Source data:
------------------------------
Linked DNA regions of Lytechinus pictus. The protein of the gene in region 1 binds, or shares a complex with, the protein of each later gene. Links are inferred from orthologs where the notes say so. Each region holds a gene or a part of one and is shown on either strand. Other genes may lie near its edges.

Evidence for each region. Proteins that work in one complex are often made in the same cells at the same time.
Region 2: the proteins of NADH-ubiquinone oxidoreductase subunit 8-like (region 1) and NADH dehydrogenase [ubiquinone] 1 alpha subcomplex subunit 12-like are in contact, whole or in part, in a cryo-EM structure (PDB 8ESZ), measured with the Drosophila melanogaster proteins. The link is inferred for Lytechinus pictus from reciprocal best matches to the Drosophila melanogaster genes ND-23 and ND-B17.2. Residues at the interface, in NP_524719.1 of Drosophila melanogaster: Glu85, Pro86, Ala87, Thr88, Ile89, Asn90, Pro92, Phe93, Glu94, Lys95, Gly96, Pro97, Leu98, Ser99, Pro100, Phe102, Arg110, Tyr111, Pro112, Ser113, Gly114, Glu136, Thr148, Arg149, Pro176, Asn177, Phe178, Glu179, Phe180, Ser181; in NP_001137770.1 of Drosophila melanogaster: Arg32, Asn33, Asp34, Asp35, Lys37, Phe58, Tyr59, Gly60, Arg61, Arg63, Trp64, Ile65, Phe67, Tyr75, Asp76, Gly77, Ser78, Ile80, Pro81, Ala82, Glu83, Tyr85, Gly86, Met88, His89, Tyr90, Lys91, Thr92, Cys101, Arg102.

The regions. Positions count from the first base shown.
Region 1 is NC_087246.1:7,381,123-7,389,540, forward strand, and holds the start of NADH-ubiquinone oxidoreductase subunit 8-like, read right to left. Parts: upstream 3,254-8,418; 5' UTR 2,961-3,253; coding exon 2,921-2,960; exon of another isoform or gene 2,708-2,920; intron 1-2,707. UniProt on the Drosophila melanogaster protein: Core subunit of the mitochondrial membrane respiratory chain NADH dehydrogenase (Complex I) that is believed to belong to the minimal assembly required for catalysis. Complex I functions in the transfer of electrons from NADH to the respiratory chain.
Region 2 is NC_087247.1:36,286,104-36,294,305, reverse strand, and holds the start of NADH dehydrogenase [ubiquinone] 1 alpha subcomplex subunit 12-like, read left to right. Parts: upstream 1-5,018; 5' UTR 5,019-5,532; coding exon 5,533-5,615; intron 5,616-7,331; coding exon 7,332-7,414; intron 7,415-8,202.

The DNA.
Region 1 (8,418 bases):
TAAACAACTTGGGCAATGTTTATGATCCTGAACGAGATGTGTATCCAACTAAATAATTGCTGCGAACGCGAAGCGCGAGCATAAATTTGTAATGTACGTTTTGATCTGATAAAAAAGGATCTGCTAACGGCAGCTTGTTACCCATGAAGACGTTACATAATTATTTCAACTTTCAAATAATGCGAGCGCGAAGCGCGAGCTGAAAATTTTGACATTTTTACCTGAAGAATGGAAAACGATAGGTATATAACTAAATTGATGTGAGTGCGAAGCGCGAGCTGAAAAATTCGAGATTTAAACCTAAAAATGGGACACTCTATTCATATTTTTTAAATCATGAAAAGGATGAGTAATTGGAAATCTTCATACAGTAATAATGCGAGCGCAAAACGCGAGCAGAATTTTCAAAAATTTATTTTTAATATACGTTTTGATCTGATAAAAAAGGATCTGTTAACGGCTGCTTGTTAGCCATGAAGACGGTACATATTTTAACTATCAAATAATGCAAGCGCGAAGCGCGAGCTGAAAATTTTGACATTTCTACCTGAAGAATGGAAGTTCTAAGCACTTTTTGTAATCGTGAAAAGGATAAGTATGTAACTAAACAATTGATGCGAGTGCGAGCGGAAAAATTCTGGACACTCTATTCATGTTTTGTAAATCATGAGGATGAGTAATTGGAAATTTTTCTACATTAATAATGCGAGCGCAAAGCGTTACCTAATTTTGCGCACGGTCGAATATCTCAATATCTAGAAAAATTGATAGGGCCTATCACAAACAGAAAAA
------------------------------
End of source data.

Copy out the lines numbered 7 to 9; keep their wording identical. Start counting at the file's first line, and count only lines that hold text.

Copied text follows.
The DNA.
Region 1 (8,418 bases):
TAAACAACTTGGGCAATGTTTATGATCCTGAACGAGATGTGTATCCAACTAAATAATTGCTGCGAACGCGAAGCGCGAGCATAAATTTGTAATGTACGTTTTGATCTGATAAAAAAGGATCTGCTAACGGCAGCTTGTTACCCATGAAGACGTTACATAATTATTTCAACTTTCAAATAATGCGAGCGCGAAGCGCGAGCTGAAAATTTTGACATTTTTACCTGAAGAATGGAAAACGATAGGTATATAACTAAATTGATGTGAGTGCGAAGCGCGAGCTGAAAAATTCGAGATTTAAACCTAAAAATGGGACACTCTATTCATATTTTTTAAATCATGAAAAGGATGAGTAATTGGAAATCTTCATACAGTAATAATGCGAGCGCAAAACGCGAGCAGAATTTTCAAAAATTTATTTTTAATATACGTTTTGATCTGATAAAAAAGGATCTGTTAACGGCTGCTTGTTAGCCATGAAGACGGTACATATTTTAACTATCAAATAATGCAAGCGCGAAGCGCGAGCTGAAAATTTTGACATTTCTACCTGAAGAATGGAAGTTCTAAGCACTTTTTGTAATCGTGAAAAGGATAAGTATGTAACTAAACAATTGATGCGAGTGCGAGCGGAAAAATTCTGGACACTCTATTCATGTTTTGTAAATCATGAGGATGAGTAATTGGAAATTTTTCTACATTAATAATGCGAGCGCAAAGCGTTACCTAATTTTGCGCACGGTCGAATATCTCAATATCTAGAAAAATTGATAGGGCCTATCACAAACAGAAAAA